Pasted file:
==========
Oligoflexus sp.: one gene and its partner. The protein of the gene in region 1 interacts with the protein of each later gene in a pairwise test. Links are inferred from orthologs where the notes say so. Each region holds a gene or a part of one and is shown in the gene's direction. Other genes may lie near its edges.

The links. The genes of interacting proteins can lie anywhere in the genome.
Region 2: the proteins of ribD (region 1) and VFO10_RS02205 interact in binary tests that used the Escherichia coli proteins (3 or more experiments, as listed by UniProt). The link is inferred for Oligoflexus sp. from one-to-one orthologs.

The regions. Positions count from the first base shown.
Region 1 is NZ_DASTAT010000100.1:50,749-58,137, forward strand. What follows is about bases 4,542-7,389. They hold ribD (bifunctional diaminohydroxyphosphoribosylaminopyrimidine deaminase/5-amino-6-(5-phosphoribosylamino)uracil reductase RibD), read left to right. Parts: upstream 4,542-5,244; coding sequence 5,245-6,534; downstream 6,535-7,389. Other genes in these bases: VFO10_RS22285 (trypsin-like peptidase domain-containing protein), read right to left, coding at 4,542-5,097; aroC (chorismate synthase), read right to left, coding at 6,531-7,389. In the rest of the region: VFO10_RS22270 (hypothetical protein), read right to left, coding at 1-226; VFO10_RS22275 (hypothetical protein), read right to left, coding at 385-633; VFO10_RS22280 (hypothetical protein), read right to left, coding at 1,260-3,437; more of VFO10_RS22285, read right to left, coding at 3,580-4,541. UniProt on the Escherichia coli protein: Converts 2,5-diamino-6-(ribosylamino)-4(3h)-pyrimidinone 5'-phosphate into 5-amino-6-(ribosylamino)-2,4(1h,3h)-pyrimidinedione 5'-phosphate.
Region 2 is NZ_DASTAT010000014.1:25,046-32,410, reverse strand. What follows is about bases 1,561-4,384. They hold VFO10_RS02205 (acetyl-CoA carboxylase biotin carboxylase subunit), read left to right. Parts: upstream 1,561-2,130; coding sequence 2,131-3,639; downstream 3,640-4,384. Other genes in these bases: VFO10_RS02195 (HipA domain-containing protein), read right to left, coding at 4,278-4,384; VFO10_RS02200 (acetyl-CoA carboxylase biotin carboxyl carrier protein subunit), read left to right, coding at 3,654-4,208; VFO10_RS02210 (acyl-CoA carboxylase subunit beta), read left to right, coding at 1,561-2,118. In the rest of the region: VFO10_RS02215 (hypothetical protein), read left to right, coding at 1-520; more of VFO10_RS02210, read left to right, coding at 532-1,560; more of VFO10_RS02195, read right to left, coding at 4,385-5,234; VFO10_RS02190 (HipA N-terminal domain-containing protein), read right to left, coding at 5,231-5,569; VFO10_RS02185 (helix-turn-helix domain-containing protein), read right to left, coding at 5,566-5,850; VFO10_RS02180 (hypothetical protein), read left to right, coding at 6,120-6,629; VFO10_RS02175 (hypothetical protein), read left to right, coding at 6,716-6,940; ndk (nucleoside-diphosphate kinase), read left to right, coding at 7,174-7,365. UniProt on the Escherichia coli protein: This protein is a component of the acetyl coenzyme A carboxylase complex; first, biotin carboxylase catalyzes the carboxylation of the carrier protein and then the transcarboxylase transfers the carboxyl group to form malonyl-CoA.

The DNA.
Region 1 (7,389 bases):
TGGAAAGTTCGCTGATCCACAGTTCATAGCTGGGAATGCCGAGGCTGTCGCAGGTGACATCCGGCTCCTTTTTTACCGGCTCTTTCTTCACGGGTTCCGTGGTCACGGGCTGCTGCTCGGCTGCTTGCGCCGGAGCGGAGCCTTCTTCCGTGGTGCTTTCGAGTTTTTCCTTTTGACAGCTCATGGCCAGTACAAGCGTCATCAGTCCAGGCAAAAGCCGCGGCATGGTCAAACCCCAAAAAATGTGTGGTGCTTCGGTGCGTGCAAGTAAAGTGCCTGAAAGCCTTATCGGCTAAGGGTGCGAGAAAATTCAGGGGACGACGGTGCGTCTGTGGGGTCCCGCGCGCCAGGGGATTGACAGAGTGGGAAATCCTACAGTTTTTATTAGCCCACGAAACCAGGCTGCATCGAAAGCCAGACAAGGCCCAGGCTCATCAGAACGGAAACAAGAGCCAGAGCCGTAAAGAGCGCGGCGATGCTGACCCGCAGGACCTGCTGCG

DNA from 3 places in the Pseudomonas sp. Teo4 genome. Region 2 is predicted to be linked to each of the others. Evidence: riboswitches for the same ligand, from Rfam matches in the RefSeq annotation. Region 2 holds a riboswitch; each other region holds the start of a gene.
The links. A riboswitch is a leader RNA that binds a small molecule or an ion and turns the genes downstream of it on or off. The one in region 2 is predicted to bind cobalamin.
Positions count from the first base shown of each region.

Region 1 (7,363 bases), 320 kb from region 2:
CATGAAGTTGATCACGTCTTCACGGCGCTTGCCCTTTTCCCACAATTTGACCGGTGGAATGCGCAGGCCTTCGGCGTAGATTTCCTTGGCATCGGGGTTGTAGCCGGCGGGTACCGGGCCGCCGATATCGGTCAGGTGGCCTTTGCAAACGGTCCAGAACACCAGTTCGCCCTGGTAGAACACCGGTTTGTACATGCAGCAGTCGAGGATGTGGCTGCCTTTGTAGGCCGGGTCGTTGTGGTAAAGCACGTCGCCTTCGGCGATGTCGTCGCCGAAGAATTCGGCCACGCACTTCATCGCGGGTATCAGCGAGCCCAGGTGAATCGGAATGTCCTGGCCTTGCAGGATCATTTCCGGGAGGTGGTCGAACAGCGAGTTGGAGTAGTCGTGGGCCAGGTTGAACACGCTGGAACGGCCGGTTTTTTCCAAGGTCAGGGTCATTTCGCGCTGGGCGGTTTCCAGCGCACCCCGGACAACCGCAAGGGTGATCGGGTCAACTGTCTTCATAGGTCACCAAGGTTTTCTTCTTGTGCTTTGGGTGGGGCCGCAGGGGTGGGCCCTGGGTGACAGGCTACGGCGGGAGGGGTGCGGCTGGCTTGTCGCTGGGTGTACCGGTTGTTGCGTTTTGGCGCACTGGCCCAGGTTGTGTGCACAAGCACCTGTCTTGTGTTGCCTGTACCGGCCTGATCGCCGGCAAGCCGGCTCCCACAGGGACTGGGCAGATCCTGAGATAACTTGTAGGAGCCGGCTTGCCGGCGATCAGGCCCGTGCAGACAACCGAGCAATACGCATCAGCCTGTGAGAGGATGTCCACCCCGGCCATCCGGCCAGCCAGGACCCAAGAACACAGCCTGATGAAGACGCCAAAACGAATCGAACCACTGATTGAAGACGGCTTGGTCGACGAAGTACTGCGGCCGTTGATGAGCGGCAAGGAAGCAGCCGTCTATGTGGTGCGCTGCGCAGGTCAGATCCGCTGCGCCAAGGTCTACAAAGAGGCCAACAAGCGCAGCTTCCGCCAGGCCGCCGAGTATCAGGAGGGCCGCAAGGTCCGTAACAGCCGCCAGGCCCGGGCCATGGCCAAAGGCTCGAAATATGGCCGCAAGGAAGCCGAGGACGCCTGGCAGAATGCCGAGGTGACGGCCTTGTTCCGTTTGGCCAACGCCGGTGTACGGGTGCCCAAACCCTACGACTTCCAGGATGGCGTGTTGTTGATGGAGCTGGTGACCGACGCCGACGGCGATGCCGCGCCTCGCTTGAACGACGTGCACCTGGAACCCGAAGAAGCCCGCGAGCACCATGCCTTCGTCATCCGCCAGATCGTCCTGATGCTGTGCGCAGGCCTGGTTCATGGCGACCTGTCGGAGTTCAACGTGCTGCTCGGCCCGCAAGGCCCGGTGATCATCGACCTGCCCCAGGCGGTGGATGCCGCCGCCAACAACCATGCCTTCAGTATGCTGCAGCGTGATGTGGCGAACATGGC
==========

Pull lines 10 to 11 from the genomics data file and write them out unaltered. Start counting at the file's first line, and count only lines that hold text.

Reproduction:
DNA from 3 places in the Pseudomonas sp. Teo4 genome. Region 2 is predicted to be linked to each of the others. Evidence: riboswitches for the same ligand, from Rfam matches in the RefSeq annotation. Region 2 holds a riboswitch; each other region holds the start of a gene.
The links. A riboswitch is a leader RNA that binds a small molecule or an ion and turns the genes downstream of it on or off. The one in region 2 is predicted to bind cobalamin.